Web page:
A spectacular stream of meteors believed to be leftovers from Halley's Comet is expected to streak across the skies this week, but a full harvest moon will compete for attention and may obstruct some of the show.
The meteors, a junior version of the famous Perseid meteor shower, are called the Orionids because they appear to shoot from the second-brightest star in the Orion constellation, or from the hunter's elbow. Up to 30 meteors -- fast, bright streaks like shooting stars -- could be visible each hour in the night sky, starting tonight, Space.com reports.
"The Orionids are fast meteors and also have fireballs. The radiant of the shower will be observed north of Betelgeuse, the brightest star in the constellation Orion, the Mighty Hunter," Graciano Yumul, an officer at the Philippine Atmospheric Geophysical and Astronomical Services Administration, told GMA News.
The shower's radiant point is near the celestial equator, meaning that it'll be visible in both the northern and southern hemispheres, according to iSurf News.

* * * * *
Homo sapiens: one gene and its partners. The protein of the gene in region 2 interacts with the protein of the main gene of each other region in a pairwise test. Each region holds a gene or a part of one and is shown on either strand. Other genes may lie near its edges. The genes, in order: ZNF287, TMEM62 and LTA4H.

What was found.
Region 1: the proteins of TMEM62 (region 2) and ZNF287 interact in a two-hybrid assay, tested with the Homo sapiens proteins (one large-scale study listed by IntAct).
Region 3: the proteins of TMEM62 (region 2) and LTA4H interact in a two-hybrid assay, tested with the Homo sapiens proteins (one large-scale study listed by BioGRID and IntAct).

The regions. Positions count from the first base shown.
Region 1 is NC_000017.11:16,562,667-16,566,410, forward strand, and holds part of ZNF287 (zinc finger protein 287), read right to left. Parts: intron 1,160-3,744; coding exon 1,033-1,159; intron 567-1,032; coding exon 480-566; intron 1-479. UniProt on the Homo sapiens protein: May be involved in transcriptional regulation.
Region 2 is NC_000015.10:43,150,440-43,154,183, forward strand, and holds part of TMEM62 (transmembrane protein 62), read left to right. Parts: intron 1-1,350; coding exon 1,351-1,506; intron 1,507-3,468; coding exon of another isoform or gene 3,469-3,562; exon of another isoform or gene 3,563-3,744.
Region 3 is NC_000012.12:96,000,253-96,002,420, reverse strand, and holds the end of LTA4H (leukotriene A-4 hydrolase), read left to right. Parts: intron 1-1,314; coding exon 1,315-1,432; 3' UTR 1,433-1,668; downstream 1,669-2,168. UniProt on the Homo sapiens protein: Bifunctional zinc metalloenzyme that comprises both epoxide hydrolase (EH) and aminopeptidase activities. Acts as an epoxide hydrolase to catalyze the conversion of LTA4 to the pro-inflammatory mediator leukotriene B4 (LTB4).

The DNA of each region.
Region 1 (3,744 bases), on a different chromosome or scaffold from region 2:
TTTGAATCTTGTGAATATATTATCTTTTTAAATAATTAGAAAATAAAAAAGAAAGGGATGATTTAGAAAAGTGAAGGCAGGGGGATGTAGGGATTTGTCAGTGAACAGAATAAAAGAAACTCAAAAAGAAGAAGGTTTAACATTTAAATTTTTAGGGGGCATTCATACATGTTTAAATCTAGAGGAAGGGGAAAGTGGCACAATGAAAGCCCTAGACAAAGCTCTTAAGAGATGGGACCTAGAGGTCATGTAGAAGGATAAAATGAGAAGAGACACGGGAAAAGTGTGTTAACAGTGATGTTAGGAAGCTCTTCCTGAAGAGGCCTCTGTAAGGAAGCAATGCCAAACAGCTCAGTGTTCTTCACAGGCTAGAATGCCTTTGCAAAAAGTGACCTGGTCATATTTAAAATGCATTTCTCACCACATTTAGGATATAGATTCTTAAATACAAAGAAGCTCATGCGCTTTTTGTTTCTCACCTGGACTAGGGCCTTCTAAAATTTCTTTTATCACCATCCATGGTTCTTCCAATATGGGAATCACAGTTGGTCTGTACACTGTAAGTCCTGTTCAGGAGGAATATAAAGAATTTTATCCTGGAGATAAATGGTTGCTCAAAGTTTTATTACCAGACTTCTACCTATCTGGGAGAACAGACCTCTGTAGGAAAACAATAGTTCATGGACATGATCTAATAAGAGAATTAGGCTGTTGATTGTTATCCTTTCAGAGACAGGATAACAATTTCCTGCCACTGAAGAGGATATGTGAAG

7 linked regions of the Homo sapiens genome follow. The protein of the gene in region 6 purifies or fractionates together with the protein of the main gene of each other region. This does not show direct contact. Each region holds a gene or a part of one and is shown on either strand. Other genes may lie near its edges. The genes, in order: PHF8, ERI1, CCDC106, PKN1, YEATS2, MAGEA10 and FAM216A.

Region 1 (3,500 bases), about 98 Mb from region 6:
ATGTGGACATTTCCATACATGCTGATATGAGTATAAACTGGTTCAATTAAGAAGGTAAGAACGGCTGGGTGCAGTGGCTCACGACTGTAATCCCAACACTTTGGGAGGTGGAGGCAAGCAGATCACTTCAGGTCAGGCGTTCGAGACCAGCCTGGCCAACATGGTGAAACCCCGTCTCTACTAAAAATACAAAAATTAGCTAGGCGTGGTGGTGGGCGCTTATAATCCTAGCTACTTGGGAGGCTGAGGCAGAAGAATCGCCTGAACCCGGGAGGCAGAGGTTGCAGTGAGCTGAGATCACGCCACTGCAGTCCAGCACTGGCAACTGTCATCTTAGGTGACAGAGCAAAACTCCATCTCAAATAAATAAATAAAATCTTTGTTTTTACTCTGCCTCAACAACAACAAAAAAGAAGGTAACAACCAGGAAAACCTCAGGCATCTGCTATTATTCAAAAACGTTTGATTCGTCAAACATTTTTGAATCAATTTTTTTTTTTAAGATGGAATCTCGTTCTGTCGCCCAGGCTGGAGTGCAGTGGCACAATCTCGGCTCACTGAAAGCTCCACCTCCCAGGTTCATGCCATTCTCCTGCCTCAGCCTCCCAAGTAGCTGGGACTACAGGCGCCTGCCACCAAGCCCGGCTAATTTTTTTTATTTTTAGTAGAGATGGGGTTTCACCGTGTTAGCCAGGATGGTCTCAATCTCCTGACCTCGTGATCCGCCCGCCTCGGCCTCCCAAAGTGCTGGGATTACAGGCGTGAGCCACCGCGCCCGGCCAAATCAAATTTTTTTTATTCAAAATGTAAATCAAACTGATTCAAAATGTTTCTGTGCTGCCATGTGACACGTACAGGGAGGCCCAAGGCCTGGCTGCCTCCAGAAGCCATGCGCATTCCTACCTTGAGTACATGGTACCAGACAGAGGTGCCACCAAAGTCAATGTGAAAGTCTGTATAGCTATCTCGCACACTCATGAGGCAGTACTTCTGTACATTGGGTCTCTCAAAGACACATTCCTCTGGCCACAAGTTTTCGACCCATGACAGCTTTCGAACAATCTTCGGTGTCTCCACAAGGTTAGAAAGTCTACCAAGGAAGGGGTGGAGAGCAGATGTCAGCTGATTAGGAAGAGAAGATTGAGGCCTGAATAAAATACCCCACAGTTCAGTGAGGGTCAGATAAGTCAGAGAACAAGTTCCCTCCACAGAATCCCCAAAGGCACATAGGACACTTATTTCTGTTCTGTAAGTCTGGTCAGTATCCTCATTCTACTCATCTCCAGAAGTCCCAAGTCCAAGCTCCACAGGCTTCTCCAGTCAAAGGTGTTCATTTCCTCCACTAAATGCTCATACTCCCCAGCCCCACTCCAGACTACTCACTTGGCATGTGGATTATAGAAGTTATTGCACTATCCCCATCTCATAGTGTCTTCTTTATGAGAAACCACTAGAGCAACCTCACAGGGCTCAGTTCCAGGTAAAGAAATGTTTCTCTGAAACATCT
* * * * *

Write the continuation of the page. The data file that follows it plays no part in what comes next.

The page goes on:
The annual show usually happens from Oct. 17 to Oct. 25, and this year it'll peak before dawn on Thursday. But that's also when a full moon will appear over North America, in most places on Saturday, perhaps dimming the light of the meteors. So the best viewing times are believed to be earlier in the week, when the moon isn't as bright. The best places from which to view the meteor shower are in rural spots that don't have other light pollution.
The Orionids are thought be caused by Halley's Comet, which was named for astronomer Edmond Halley and passes through the inner solar system once every 76 years. The last time was in 1986.
But every time Halley's Comet zooms past the sun, bits of ice and rock are evaporated off the comet and go flying into space. The debris hangs there in space and create the annual Orionid display.